(Reuters) – Vertex Pharmaceuticals Inc has priced its three-drug combination for cystic fibrosis (CF) at $311,503 per year, after winning early U.S. approval on Monday.

Shares of the drugmaker, which also raised its 2019 sales forecast for CF products, were up 3% in after-hours trading.

The U.S. Food and Drug Administration approval, which comes five months ahead of the agency’s previously announced action date, greatly expands the percentage of cystic fibrosis patients that Vertex can treat.

The drugmaker boosted its guidance range for CF products sales to between $3.70 billion and $3.75 billion, from $3.60 billion to $3.70 billion.

The treatment, Trikafta, is a combination of three drugs that target a defective protein responsible for the life-threatening disease that causes the build up of thick mucus in body parts such as the lungs and digestive tract. (bit.ly/2MxqCrJ)

Trikafta is the first approved treatment that is effective for patients 12 years and older, who have a genetic mutation which affects 90% of CF patients or roughly 27,000 people in the United States, the agency said.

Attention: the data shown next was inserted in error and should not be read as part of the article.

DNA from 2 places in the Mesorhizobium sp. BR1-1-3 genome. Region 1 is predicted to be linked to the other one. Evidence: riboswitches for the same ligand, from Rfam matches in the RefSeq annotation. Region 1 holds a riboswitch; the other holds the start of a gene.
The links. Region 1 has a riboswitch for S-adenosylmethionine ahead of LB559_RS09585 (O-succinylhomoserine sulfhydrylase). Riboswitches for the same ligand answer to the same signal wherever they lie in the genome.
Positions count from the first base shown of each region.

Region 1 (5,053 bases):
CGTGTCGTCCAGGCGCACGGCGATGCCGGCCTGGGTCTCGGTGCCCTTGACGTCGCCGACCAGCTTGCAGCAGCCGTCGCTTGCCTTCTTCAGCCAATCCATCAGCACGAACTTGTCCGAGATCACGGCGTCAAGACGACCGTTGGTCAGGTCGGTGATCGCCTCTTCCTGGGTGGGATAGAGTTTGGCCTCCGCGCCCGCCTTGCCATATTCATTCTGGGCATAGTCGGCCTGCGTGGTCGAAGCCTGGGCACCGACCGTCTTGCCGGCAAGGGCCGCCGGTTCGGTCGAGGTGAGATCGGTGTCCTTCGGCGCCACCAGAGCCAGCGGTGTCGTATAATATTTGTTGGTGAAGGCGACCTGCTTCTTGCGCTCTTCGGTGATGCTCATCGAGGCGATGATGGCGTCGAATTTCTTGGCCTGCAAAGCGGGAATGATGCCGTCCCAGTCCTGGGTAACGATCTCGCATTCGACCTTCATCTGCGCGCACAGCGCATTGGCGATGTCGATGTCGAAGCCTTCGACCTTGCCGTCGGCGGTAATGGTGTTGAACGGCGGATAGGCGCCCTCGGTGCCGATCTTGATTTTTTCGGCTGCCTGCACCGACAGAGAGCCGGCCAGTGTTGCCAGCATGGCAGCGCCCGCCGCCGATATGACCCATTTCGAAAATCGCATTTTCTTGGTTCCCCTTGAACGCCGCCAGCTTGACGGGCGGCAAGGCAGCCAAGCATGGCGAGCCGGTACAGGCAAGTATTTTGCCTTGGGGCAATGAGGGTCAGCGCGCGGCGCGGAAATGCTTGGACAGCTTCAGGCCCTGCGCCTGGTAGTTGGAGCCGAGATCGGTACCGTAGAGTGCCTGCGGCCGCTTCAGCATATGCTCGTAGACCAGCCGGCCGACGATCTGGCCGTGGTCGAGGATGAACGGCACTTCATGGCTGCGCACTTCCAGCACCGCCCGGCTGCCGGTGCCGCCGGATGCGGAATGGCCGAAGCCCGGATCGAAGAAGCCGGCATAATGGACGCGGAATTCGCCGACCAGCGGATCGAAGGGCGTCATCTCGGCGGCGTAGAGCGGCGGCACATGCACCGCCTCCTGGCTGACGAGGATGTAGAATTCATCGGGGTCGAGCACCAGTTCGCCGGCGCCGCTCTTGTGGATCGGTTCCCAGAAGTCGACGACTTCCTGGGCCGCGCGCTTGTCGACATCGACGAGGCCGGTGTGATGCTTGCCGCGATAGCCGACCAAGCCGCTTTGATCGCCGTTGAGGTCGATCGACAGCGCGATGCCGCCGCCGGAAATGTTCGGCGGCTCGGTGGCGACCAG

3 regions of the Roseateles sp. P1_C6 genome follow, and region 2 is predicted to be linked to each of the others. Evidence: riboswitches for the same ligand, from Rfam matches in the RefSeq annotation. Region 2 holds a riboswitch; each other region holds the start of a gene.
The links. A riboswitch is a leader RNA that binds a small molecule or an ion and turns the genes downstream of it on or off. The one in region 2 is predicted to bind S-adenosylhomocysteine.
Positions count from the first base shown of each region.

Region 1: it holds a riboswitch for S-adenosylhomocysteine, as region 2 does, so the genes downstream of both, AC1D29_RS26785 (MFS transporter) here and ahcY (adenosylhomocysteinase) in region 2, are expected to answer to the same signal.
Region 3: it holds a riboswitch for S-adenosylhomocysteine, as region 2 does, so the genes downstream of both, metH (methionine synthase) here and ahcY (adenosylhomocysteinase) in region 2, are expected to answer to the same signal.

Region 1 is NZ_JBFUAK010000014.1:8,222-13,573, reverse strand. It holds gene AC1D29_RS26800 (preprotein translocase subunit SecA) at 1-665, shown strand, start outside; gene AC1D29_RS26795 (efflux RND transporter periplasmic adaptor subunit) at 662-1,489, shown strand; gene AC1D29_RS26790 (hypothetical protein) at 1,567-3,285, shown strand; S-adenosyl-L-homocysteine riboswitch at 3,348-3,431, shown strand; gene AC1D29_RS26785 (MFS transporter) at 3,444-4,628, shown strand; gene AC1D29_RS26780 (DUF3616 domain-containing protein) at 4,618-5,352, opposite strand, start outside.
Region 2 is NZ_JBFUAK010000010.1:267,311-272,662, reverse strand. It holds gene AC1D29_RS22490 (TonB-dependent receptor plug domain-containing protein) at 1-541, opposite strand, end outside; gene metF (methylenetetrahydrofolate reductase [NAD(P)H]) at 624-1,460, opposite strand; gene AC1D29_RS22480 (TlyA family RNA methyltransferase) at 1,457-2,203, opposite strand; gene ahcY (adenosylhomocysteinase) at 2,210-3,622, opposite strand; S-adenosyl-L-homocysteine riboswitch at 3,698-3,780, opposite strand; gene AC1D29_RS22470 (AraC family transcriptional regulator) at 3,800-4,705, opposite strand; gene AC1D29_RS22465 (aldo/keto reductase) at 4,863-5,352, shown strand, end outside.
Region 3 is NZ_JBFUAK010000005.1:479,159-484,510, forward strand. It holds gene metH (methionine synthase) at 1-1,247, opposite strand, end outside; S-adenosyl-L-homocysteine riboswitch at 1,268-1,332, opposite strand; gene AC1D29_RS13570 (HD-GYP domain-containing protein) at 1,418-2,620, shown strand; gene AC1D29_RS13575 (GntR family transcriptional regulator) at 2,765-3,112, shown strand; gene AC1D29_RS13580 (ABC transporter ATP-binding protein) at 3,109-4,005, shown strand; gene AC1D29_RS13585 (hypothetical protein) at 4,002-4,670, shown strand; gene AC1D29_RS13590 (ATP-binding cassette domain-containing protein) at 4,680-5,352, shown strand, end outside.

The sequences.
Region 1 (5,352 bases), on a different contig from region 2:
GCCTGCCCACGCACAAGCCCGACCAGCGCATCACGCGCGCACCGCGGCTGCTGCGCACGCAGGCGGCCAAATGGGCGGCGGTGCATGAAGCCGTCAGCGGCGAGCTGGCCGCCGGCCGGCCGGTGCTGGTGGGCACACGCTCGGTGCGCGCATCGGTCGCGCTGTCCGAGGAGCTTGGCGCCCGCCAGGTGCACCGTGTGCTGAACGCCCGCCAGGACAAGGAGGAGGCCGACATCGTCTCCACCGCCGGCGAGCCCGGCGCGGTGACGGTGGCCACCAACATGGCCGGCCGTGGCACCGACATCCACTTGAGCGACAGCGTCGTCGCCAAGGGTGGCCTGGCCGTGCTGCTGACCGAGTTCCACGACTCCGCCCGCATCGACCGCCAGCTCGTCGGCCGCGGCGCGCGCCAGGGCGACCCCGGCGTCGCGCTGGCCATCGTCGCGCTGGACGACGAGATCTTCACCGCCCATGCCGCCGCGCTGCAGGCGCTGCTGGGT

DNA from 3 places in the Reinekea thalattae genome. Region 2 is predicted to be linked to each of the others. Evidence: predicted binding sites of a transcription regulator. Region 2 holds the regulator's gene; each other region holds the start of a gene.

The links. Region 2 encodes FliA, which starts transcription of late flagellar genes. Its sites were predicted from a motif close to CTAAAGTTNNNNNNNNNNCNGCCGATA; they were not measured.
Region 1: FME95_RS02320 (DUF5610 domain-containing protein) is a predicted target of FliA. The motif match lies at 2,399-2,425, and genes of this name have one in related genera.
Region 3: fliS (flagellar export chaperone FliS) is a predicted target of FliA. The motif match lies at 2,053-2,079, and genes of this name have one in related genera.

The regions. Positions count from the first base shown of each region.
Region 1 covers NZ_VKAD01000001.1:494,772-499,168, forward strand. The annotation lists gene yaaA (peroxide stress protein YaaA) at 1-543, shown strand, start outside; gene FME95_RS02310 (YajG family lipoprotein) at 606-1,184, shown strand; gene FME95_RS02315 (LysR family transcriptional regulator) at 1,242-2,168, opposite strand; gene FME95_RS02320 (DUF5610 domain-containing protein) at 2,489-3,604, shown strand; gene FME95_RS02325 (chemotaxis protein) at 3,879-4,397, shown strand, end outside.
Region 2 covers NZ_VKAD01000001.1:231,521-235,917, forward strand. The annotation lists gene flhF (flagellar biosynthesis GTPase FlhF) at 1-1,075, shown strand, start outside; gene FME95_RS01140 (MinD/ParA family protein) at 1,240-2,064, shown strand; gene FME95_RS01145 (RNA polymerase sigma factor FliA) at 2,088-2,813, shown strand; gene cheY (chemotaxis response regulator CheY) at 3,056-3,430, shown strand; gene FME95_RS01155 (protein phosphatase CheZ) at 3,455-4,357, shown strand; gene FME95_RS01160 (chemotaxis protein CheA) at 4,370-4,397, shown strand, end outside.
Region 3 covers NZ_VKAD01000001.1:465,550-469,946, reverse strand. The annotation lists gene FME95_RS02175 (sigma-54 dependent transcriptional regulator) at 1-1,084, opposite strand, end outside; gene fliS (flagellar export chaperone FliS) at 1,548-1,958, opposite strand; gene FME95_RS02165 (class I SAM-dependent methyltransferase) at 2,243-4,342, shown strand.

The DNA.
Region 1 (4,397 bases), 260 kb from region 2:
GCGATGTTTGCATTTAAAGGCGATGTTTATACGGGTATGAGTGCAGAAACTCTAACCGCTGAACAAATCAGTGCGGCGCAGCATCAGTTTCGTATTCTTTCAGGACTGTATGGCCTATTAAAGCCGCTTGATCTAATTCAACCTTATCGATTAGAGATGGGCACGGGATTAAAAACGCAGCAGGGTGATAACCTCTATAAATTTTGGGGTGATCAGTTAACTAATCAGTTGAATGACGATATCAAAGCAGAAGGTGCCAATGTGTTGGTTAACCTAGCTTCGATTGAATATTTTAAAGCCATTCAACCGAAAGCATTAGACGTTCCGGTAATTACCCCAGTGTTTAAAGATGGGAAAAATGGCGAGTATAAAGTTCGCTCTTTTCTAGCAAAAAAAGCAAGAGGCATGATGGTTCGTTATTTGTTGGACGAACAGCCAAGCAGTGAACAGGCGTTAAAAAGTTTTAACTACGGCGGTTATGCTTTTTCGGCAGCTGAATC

The backbone drugs in Trikafta are ivacaftor and tezacaftor, which make up Vertex’s previously approved CF drug Symdeko. Ivacaftor is also sold as a standalone treatment, Kalydeco, and is part of another double combination CF product called Orkambi.

Trikafta improved lung function by around 14% in clinical trials, compared with a roughly 3% improvement in patients treated with Orkambi.

Orkambi has a list price of around $272,000 per year, while Symdeko lists at around $292,000.

Analysts expect the early approval to accelerate the launch date for Trikafta, which they expect will make $630 million in 2020.

However, the approval comes at a time when the drugmaker has been receiving push back from healthcare payers for the price of its existing CF therapies.

England’s government-run healthcare system has been holding out on agreeing to pay for Vertex’s Orkambi on the grounds that the price that Vertex is demanding from the country is too high. The rebates that Vertex offered in the negotiations have not been publicly disclosed.

CF is a chronic, progressive, and frequently fatal genetic disease, primarily affecting the respiratory and digestive systems in children and young adults.


Reporting by Carl O’Donnell in New York and Manojna Maddipatla in Bengaluru; Editing by Shailesh Kuber


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